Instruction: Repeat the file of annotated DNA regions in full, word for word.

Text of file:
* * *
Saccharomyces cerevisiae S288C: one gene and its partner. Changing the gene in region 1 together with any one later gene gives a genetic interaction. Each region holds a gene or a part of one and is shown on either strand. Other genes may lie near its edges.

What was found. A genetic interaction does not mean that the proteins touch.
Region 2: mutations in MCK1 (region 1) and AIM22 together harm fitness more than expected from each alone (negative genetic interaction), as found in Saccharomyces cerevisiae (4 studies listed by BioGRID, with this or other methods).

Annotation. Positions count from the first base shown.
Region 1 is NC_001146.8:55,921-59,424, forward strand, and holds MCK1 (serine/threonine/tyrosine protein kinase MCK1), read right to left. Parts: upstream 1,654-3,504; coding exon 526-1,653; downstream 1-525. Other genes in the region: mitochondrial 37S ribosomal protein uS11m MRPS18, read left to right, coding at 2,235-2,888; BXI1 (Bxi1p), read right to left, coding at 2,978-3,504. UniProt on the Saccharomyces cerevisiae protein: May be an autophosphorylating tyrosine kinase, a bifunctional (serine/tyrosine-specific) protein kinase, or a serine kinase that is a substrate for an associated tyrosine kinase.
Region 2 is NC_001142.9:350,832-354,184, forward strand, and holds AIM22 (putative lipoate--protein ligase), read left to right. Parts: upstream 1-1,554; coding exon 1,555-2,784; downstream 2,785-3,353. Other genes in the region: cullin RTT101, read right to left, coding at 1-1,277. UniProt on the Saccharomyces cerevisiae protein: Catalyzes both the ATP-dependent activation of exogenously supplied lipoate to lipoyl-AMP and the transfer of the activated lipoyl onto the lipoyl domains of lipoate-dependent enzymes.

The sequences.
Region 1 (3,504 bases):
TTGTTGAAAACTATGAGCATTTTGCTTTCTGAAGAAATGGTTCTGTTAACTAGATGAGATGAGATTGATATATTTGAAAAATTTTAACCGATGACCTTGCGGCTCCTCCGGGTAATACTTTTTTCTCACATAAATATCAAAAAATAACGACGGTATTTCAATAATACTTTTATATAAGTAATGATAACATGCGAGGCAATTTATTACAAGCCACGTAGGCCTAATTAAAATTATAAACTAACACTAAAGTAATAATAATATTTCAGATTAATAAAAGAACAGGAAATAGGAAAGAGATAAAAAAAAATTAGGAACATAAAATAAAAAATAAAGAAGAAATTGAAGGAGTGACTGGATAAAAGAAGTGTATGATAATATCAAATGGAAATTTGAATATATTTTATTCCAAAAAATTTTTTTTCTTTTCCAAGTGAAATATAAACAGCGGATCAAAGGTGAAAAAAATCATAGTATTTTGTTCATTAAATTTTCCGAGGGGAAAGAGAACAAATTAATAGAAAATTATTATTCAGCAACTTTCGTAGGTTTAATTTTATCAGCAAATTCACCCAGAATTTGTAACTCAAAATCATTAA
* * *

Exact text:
Saccharomyces cerevisiae S288C: one gene and its partner. Changing the gene in region 1 together with any one later gene gives a genetic interaction. Each region holds a gene or a part of one and is shown on either strand. Other genes may lie near its edges.

What was found. A genetic interaction does not mean that the proteins touch.
Region 2: mutations in MCK1 (region 1) and AIM22 together harm fitness more than expected from each alone (negative genetic interaction), as found in Saccharomyces cerevisiae (4 studies listed by BioGRID, with this or other methods).

Annotation. Positions count from the first base shown.
Region 1 is NC_001146.8:55,921-59,424, forward strand, and holds MCK1 (serine/threonine/tyrosine protein kinase MCK1), read right to left. Parts: upstream 1,654-3,504; coding exon 526-1,653; downstream 1-525. Other genes in the region: mitochondrial 37S ribosomal protein uS11m MRPS18, read left to right, coding at 2,235-2,888; BXI1 (Bxi1p), read right to left, coding at 2,978-3,504. UniProt on the Saccharomyces cerevisiae protein: May be an autophosphorylating tyrosine kinase, a bifunctional (serine/tyrosine-specific) protein kinase, or a serine kinase that is a substrate for an associated tyrosine kinase.
Region 2 is NC_001142.9:350,832-354,184, forward strand, and holds AIM22 (putative lipoate--protein ligase), read left to right. Parts: upstream 1-1,554; coding exon 1,555-2,784; downstream 2,785-3,353. Other genes in the region: cullin RTT101, read right to left, coding at 1-1,277. UniProt on the Saccharomyces cerevisiae protein: Catalyzes both the ATP-dependent activation of exogenously supplied lipoate to lipoyl-AMP and the transfer of the activated lipoyl onto the lipoyl domains of lipoate-dependent enzymes.

The sequences.
Region 1 (3,504 bases):
TTGTTGAAAACTATGAGCATTTTGCTTTCTGAAGAAATGGTTCTGTTAACTAGATGAGATGAGATTGATATATTTGAAAAATTTTAACCGATGACCTTGCGGCTCCTCCGGGTAATACTTTTTTCTCACATAAATATCAAAAAATAACGACGGTATTTCAATAATACTTTTATATAAGTAATGATAACATGCGAGGCAATTTATTACAAGCCACGTAGGCCTAATTAAAATTATAAACTAACACTAAAGTAATAATAATATTTCAGATTAATAAAAGAACAGGAAATAGGAAAGAGATAAAAAAAAATTAGGAACATAAAATAAAAAATAAAGAAGAAATTGAAGGAGTGACTGGATAAAAGAAGTGTATGATAATATCAAATGGAAATTTGAATATATTTTATTCCAAAAAATTTTTTTTCTTTTCCAAGTGAAATATAAACAGCGGATCAAAGGTGAAAAAAATCATAGTATTTTGTTCATTAAATTTTCCGAGGGGAAAGAGAACAAATTAATAGAAAATTATTATTCAGCAACTTTCGTAGGTTTAATTTTATCAGCAAATTCACCCAGAATTTGTAACTCAAAATCATTAA